China Environmental Groups Go With Plan B, Single Out Apple and Foxconn

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I’ve written about this sort of thing many times in the past, so pardon the repetition. A new report came out (the PDF file is here), issued jointly by five China environmental groups, that discusses many of the pollution problems of the China electronics industry. Two companies in particular are taken to task: Apple and Foxconn. The Financial Times had an article on the topic, plus you can look at the coverage in most of the major papers.

While pressure on industry by NGOs can achieve real results, I still think of it as a sideshow, or a Plan B. Why? I worry that it takes some of the heat off of the folks whose primary responsibility it is to keep the air and water safe: the government.

Look, if I was working for a China-based NGO, I’d much rather write a report criticizing Apple than the government. The former gets you a great deal of press coverage, while the latter can result in serious legal consequences (e.g. getting arrested).

So I get the idea here. And I also understand that Apple has been particularly uncooperative. As the report highlights on page four:

During the past year and four months, a group of NGOs made attempts to push Apple along with 28 other IT brands to face these problems and the methods with which they may be resolved. Of these 29 brands, many recognised the seriousness of the pollution problem within the IT industry, with Siemens, Vodafone, Alcatel, Philips and Nokia being amongst the first batch of brands to start utilizing the publicly available information. These companies then began to overcome the spread of pollution created by global production and sourcing, and thus turn their sourcing power into a driving force for China’s pollution control.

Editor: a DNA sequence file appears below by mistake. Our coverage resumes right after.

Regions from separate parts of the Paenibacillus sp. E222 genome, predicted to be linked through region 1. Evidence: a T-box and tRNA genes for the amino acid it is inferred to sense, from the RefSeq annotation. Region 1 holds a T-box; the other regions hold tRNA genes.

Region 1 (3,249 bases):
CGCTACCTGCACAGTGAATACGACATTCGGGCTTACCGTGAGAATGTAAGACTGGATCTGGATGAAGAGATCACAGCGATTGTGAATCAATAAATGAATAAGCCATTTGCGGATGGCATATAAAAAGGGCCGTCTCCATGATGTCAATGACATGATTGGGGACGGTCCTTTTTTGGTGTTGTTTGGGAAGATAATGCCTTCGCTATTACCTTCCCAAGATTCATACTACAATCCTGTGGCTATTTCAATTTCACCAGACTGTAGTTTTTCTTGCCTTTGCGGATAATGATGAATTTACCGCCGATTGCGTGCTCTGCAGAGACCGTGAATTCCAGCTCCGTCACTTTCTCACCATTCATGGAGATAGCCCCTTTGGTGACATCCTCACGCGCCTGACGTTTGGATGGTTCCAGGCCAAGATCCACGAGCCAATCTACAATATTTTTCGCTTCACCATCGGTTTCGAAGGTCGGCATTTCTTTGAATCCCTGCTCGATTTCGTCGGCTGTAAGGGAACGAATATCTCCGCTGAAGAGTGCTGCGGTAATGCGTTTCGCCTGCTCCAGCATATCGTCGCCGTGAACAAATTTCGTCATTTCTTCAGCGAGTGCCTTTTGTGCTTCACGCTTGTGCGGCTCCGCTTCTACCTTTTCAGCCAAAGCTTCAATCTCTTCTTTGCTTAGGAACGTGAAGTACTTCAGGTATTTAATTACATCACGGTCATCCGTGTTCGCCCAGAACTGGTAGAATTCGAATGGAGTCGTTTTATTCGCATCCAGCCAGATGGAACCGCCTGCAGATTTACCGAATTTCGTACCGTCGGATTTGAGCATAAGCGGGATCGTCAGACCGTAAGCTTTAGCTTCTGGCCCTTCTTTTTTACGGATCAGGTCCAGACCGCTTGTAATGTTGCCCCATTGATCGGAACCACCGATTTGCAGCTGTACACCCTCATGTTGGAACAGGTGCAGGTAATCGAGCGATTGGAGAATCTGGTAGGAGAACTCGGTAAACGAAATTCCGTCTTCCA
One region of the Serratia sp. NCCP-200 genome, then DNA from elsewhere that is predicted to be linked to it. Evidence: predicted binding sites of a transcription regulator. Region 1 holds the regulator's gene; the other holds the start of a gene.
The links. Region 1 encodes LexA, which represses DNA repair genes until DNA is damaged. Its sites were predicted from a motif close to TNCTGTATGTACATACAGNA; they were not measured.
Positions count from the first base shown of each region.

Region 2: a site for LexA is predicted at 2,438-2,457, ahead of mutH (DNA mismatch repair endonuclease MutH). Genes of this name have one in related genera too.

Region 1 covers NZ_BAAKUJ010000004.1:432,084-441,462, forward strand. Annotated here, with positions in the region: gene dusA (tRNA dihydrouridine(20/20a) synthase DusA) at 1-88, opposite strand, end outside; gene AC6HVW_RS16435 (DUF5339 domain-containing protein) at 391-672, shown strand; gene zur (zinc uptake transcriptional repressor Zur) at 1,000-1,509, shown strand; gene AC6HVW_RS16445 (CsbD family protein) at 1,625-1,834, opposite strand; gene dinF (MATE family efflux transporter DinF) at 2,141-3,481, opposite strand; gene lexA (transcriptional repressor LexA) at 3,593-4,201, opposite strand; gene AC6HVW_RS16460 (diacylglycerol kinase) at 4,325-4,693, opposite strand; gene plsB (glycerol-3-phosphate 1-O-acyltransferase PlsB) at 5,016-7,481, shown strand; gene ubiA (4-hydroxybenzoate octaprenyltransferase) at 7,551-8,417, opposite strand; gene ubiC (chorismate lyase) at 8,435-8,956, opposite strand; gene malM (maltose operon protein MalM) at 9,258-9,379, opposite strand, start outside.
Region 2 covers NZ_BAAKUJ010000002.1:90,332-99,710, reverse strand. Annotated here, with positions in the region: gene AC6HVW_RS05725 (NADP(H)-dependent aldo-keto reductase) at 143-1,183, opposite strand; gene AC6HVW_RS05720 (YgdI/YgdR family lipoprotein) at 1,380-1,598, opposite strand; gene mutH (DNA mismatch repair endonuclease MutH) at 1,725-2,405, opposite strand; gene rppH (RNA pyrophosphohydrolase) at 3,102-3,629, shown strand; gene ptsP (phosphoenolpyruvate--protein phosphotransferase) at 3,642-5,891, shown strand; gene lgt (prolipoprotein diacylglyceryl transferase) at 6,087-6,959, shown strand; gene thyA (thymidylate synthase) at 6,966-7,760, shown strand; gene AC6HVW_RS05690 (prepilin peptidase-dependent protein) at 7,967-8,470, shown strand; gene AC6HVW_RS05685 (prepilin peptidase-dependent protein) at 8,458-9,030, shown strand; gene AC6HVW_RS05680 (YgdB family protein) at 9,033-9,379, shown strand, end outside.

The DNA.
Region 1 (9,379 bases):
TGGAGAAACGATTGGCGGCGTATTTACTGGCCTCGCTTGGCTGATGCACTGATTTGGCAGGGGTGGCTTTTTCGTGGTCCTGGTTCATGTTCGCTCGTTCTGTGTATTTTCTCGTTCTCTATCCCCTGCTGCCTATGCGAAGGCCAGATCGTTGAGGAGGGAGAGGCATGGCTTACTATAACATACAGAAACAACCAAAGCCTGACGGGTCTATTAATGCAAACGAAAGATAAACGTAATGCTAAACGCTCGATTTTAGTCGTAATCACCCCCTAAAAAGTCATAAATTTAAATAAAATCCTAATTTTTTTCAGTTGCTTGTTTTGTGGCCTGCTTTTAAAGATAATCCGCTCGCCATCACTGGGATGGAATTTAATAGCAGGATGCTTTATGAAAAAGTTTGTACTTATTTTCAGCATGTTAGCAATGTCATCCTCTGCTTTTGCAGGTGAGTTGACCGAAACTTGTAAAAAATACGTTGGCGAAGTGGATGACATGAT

However, Apple has become a special case. Even when faced with specific allegations regarding its suppliers, the company refuses to provide answers and continues to state that “it is our long-term policy not to disclose supplier information.”

At the same time, I understand what’s motivating Apple, or any other company faced with similar problems. Why is Apple being less cooperative than some of the other targets of these groups? Because the company has decided that it is better off not doing so. Period.

Let’s not pretend that these other companies are somehow more moral, or that their executives or Board are “taking the high road.” It’s possible, but I would be shocked if that were the case.

Companies make decisions based on their bottom lines, and when they decide to be “green,” in most cases, the company has been convinced that doing so is a good idea financially, or at the very least that doing so will not result in a significant hit to profits.

I agree with the Milton Friedman way of thinking about corporations. They exist to make money, and wistfully hoping that they will reflect some set of moral values is an exercise in futility.

Where I part company with Friedman, though, is advocating for vigorous government regulation. If companies will do whatever they can to avoid costs, then it is up to society (i.e. the government) to set out the rules for companies. These rules are the limits that we, as a society, place on company behavior. Government rule making is therefore an expression of our values.

For Apple and Foxconn, they are mostly just maximizing their profits within the system. I don’t mind that these groups are criticizing them, but I wish they could come up with a useful way to channel that energy into a safe way to lobby the government here towards better enforcement of environmental laws. While I admit the limits of NGOs in China, I also believe that government action is the only way to achieve systemic change.